Clinical OMICS

NOV-DEC 2018

Healthcare magazine for research scientists, labs, pathologists, hospitals, cancer centers, physicians and biopharma companies providing news articles, expert interviews and videos about molecular diagnostics in precision medicine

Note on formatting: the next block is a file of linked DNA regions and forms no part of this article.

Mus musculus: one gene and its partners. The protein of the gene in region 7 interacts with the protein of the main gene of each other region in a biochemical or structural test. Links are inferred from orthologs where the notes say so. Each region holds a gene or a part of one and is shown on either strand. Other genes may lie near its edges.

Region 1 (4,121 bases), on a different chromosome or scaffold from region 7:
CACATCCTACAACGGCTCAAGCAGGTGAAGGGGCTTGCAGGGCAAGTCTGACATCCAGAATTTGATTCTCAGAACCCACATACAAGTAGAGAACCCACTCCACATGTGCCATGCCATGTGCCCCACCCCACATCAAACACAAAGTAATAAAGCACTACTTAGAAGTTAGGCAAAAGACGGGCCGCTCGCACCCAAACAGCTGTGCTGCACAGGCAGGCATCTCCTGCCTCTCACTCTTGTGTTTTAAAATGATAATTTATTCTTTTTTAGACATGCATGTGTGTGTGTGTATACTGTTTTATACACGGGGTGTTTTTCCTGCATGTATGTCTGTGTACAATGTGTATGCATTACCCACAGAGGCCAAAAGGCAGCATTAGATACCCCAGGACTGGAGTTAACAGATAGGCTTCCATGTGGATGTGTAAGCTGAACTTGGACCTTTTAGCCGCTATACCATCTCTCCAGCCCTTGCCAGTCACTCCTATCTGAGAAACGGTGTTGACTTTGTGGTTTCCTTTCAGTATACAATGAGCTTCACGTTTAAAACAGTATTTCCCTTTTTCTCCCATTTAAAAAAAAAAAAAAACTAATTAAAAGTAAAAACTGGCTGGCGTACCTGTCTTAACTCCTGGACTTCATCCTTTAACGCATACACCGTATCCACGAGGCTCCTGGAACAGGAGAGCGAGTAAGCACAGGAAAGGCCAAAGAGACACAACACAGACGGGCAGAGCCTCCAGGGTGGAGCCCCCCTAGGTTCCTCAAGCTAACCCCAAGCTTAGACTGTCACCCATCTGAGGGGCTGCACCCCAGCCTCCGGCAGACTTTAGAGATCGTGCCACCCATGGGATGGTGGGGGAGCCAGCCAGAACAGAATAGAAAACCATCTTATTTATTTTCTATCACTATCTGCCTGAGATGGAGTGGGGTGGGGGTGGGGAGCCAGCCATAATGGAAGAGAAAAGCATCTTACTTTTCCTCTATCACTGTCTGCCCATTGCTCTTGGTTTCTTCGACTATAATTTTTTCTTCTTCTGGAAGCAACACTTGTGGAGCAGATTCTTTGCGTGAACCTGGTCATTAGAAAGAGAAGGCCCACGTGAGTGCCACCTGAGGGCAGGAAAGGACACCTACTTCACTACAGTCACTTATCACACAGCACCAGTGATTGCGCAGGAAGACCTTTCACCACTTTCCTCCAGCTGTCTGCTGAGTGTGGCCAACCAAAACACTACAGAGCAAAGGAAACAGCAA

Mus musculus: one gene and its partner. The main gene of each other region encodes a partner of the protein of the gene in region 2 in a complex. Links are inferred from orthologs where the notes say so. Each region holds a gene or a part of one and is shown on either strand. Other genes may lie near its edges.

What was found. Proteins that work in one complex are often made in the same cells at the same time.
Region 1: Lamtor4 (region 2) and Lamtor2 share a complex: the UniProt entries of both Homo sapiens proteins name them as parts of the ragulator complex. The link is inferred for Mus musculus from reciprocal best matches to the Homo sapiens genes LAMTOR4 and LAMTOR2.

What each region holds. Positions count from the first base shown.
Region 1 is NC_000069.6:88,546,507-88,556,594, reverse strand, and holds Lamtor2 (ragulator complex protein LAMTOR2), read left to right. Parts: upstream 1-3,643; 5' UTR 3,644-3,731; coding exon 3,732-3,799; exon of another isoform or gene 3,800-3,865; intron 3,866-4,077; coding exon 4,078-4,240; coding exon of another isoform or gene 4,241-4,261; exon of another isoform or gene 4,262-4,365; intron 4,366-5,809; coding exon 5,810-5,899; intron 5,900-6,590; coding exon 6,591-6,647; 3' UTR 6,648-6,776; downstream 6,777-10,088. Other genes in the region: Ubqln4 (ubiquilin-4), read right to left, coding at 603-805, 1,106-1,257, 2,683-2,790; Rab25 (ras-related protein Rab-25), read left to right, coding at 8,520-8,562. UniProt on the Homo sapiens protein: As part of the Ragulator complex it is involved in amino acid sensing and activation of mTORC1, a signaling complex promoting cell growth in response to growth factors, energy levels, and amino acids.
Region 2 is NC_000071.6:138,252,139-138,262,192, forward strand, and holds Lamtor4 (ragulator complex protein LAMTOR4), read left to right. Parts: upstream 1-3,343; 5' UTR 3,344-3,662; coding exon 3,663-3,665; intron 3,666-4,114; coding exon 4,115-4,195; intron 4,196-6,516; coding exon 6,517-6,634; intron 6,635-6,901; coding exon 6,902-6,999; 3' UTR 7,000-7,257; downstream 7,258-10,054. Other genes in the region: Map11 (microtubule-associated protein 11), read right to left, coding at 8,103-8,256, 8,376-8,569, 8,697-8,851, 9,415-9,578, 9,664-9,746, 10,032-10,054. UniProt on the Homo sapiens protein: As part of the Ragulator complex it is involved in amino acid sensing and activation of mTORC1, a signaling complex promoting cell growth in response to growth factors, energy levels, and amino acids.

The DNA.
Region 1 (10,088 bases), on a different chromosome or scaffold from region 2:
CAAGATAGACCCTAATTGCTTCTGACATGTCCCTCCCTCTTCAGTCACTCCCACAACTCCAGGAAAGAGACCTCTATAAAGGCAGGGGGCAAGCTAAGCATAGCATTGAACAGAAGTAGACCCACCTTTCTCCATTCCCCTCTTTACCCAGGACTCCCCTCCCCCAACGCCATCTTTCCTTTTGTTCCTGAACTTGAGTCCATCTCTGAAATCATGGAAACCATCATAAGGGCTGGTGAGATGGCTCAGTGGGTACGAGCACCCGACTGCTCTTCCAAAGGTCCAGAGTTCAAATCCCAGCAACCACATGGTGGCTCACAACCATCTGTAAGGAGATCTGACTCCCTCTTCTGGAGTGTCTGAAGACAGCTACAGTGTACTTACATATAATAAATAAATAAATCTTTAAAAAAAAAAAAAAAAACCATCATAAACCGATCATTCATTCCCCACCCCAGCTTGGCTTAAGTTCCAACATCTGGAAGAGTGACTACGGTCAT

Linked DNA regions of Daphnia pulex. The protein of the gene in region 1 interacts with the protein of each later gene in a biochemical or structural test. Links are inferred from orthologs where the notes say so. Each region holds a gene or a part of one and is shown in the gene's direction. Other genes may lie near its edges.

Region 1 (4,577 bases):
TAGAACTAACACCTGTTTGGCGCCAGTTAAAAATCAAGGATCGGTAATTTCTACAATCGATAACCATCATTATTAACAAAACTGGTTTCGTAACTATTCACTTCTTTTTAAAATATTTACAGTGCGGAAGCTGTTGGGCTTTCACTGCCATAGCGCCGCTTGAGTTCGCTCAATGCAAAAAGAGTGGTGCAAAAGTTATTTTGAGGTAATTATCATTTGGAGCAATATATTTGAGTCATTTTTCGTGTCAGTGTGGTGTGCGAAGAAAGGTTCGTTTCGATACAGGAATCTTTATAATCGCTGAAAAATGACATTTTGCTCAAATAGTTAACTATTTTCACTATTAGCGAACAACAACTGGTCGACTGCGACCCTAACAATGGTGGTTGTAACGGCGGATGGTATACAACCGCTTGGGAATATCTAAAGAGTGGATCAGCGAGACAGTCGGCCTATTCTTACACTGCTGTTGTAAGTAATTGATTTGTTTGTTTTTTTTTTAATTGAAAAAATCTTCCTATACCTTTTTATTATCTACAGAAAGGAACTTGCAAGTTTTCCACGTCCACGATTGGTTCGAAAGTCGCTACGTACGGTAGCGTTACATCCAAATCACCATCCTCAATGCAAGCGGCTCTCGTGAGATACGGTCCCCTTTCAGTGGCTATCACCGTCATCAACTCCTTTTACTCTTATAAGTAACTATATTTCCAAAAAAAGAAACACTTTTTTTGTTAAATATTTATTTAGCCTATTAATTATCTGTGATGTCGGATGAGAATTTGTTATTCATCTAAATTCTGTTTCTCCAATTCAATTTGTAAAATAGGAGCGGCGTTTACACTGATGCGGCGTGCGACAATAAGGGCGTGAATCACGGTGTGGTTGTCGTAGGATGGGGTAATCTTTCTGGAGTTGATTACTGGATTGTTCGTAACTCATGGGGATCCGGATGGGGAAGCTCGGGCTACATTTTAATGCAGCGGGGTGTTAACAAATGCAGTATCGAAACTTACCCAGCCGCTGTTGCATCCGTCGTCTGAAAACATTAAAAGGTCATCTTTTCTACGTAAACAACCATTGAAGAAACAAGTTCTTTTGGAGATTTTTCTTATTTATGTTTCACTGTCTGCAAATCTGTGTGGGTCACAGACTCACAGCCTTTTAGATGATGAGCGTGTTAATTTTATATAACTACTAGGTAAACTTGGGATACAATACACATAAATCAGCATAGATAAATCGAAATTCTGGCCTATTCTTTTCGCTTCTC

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Page 48 of 51 November/December 2018 Clinical OMICs 47 to the prenatal world. Wapner and his group will continue to look more deeply into whether prenatal genomic sequencing changes out- comes and care. And, he predicts that in just 3 to 5 years, there will be non-invasive fetal sequencing. Population Genetics Approaches for Medical Genomics During a Friday afternoon presentation, AGBT attendees found themselves at the intersection where anthropology and medical genomics meet. Presenter Eimear Kenny, Ph.D., is an assistant professor of genetics and genome science at the Icahn School of Medicine at Mount Sinai Hospital. The goal of Kenny's lab is to "realize the full potential of genomics to infer human history and evolution and to inform better models for clinical medicine." She does this by mea- suring genetic variation in populations and uncov- ering complex patterns of genetic diversity. Her lab sequences large numbers of ethnically diverse human genomes to study humans. This yields information that can be used to under- stand properties of humans in multiple different ways. One example is her recent work describing a novel variant that causes blond hair in the Solomon Islands, Melanesia. How- ever, other aspects of her work focus on health and disease related questions, such as findings regarding how patho- genic genetic variants are distributed over populations. The more ethnically diverse human genomes that her groups sequences, the more it becomes apparent that the majority of the genetic variants in the human genome are rare and geo- graphically restricted. The take home message from Kenny's talk was that, in order for precision medicine to reach its fullest potential, we need to "embrace diversity, embrace complexity, and embrace opportunity." Kenney's research shows that focusing a great deal of effort on a few "target populations" in medical genomics—a common practice—under the assumption that variants found in these populations will be relevant to other groups, is not sufficient. This is especially true if disease variants follow suit with what has been demonstrated with the rest of the genome. Kenny recently started a new four-year program known as NYCKidSeq to study the impact of pro- viding genome sequencing to 1,100 children from the Bronx and Harlem. Kenny said that "it's very likely that in the next five to 15 years, everyone walking into a health system will have their genomes sequenced. We don't want New York City children to be last to benefit from this par- ticular advancement." Eimear Kenny, Ph.D., Icahn School of Medicine, Mount Sinai Hospital Corbis/VCG / Getty Images In order for precision medicine to reach its fullest potential, we need to "embrace diversity, embrace complexity, and embrace opportunity."

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